Monday November 11th, 2019 06:33:28 PM
Preventive cardiology researchers believe that a new blood test for protein biomarkers could identify early stage heart disease in people.

Late talkers twice as likely to have severe, frequent temper tantrums

Monday November 11th, 2019 06:33:22 PM
Toddler speech delays and temper tantrums have long been assumed to be linked. Now, for the first time, a new, large-scale study supports that assumption with data.

Scientists find eternal Nile to be more ancient than previously thought

Monday November 11th, 2019 05:47:57 PM
The Nile's unchanging path has been a geologic mystery because long-lived rivers usually move over time. Researchers have cracked the case by linking the river's flow to the movement of rock in the Earth's deep mantle. In the course of their investigation, they found the age of the Nile to be 30 million years -- about six times as long as previously thought.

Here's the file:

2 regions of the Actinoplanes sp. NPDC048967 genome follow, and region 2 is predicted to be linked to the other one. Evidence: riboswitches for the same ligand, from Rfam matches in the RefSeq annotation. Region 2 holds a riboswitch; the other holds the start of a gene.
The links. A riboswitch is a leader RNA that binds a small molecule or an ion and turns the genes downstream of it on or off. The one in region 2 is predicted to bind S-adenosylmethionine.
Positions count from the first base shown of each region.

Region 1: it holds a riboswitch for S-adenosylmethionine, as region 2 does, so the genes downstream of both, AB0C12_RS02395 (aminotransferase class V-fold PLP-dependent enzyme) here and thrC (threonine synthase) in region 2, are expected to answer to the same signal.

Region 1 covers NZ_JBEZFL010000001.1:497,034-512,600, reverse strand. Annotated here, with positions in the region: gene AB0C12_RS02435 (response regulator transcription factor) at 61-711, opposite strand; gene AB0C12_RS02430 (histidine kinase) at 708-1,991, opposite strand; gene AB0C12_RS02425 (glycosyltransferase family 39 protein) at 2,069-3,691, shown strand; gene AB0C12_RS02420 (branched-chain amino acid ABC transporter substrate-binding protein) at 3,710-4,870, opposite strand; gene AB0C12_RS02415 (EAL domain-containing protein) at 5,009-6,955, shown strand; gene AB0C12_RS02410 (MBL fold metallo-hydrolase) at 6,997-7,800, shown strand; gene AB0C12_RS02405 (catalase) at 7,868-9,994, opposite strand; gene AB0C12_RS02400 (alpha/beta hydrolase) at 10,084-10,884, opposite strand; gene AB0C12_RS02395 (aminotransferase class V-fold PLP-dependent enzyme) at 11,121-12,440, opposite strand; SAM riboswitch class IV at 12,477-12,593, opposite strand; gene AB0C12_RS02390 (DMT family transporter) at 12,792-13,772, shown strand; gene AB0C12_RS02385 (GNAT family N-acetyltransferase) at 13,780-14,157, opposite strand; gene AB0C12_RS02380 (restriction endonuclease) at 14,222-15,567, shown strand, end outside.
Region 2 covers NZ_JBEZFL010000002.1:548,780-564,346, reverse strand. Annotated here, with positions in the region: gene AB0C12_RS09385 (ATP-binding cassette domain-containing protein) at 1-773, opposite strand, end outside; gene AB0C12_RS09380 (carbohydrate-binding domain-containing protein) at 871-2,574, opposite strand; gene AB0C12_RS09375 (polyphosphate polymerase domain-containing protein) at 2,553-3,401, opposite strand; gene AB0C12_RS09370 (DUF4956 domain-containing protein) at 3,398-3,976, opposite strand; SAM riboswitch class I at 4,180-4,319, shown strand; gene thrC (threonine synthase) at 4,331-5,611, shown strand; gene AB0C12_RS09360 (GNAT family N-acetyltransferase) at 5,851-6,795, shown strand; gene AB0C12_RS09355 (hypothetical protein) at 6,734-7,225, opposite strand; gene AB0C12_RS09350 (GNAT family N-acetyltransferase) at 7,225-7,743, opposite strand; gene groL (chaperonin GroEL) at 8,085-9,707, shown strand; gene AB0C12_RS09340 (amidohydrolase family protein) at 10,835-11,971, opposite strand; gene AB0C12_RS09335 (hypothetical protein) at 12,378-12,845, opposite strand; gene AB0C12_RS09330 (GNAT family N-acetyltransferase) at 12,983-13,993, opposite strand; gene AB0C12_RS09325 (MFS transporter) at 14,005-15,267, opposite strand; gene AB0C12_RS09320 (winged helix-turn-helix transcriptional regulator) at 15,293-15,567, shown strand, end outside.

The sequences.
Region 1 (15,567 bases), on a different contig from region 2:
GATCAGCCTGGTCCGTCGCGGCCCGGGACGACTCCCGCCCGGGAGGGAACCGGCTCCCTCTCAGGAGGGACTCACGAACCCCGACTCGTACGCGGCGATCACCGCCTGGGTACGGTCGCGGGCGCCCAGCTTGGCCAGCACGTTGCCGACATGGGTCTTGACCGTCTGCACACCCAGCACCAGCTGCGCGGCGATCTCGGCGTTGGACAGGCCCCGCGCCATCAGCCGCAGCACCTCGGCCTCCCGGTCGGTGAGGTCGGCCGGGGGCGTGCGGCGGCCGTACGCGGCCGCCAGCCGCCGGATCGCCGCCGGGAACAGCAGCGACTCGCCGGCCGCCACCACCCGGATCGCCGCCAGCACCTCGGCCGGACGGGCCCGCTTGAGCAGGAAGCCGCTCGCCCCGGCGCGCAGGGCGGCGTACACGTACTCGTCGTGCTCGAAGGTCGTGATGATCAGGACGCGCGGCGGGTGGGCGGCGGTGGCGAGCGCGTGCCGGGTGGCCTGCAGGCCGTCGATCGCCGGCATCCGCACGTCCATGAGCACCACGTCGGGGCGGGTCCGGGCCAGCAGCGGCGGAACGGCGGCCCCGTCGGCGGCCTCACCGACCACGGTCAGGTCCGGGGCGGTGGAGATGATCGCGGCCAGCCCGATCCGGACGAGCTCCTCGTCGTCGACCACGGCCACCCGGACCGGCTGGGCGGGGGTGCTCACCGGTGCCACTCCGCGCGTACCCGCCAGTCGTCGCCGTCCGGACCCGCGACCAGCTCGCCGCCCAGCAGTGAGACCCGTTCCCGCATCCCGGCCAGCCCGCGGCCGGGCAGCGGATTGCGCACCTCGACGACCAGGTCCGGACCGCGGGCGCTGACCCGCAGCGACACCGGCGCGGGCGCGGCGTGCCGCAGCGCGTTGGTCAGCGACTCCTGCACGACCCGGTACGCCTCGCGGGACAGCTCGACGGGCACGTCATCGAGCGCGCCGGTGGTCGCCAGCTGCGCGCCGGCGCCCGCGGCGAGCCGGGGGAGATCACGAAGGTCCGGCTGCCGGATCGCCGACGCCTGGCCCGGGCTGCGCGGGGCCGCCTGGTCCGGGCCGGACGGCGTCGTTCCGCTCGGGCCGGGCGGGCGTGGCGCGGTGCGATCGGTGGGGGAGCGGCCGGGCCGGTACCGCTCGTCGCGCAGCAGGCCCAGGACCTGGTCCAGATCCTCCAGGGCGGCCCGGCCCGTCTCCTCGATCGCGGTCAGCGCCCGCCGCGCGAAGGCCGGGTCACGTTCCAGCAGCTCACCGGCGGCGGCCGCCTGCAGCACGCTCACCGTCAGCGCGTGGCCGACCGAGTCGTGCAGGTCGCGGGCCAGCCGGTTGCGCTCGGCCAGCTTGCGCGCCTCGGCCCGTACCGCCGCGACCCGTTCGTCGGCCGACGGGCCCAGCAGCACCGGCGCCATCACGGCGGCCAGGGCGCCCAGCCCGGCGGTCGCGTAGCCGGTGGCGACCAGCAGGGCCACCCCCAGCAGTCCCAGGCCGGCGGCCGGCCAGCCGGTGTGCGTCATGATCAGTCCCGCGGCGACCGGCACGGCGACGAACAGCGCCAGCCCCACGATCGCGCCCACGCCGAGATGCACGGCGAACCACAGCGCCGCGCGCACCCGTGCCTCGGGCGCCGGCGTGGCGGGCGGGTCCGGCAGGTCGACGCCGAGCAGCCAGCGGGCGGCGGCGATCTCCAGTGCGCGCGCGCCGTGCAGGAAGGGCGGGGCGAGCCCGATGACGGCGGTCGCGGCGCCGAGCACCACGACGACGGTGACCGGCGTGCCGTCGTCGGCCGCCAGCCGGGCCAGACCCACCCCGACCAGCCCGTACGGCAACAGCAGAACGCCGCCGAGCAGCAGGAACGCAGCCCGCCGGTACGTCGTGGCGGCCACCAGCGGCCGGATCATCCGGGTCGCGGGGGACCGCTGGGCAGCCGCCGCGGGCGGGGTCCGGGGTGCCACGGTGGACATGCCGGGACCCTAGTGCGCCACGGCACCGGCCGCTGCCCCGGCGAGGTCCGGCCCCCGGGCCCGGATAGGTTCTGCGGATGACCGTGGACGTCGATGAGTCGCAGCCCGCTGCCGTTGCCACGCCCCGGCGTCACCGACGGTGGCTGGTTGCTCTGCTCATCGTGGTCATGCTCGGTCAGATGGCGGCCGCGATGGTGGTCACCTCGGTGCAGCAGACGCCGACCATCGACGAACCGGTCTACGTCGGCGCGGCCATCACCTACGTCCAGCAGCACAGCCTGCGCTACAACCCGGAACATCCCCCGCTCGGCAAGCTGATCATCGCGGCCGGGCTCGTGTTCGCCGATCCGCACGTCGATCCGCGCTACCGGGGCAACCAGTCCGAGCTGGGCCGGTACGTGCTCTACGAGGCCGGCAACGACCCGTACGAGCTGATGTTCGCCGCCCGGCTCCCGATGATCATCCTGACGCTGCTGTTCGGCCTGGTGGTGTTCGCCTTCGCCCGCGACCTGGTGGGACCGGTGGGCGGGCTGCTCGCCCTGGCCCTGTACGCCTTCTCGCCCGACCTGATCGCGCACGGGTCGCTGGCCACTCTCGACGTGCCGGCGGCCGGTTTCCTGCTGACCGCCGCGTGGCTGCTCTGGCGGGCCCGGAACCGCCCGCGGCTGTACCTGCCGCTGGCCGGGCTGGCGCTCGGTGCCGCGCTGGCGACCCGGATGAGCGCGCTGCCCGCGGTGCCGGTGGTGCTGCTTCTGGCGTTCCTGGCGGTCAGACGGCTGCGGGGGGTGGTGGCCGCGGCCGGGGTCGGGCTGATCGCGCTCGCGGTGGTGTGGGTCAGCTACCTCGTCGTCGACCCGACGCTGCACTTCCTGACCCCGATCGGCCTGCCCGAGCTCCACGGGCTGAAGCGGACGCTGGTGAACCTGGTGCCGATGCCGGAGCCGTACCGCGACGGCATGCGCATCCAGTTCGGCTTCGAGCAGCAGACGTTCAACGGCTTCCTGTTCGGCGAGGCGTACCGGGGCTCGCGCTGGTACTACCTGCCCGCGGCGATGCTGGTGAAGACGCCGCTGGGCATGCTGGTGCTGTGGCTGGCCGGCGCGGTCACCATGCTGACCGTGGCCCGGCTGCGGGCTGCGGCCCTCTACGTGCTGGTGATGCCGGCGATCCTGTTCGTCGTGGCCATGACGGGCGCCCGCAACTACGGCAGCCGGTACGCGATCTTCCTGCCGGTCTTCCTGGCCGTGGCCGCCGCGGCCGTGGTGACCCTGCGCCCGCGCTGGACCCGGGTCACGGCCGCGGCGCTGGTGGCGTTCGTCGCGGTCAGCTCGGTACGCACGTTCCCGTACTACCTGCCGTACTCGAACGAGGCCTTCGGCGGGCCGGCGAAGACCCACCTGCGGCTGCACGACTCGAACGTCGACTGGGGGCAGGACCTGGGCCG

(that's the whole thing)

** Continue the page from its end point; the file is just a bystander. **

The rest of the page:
Evolutionary diversity is associated with Amazon forest productivity

Monday November 11th, 2019 05:47:55 PM
An international team of researchers have revealed for the first time that Amazon forests with the greatest evolutionary diversity are the most productive.

A cheaper way to scale up atomic layer deposition

Monday November 11th, 2019 05:47:54 PM
Chemical engineers have developed a new method for atomic layer deposition, a technique commonly used in high-quality microelectronics. The new method can be used in materials with larger surfaces much more cheaply than current approaches, while preserving quality and efficiency.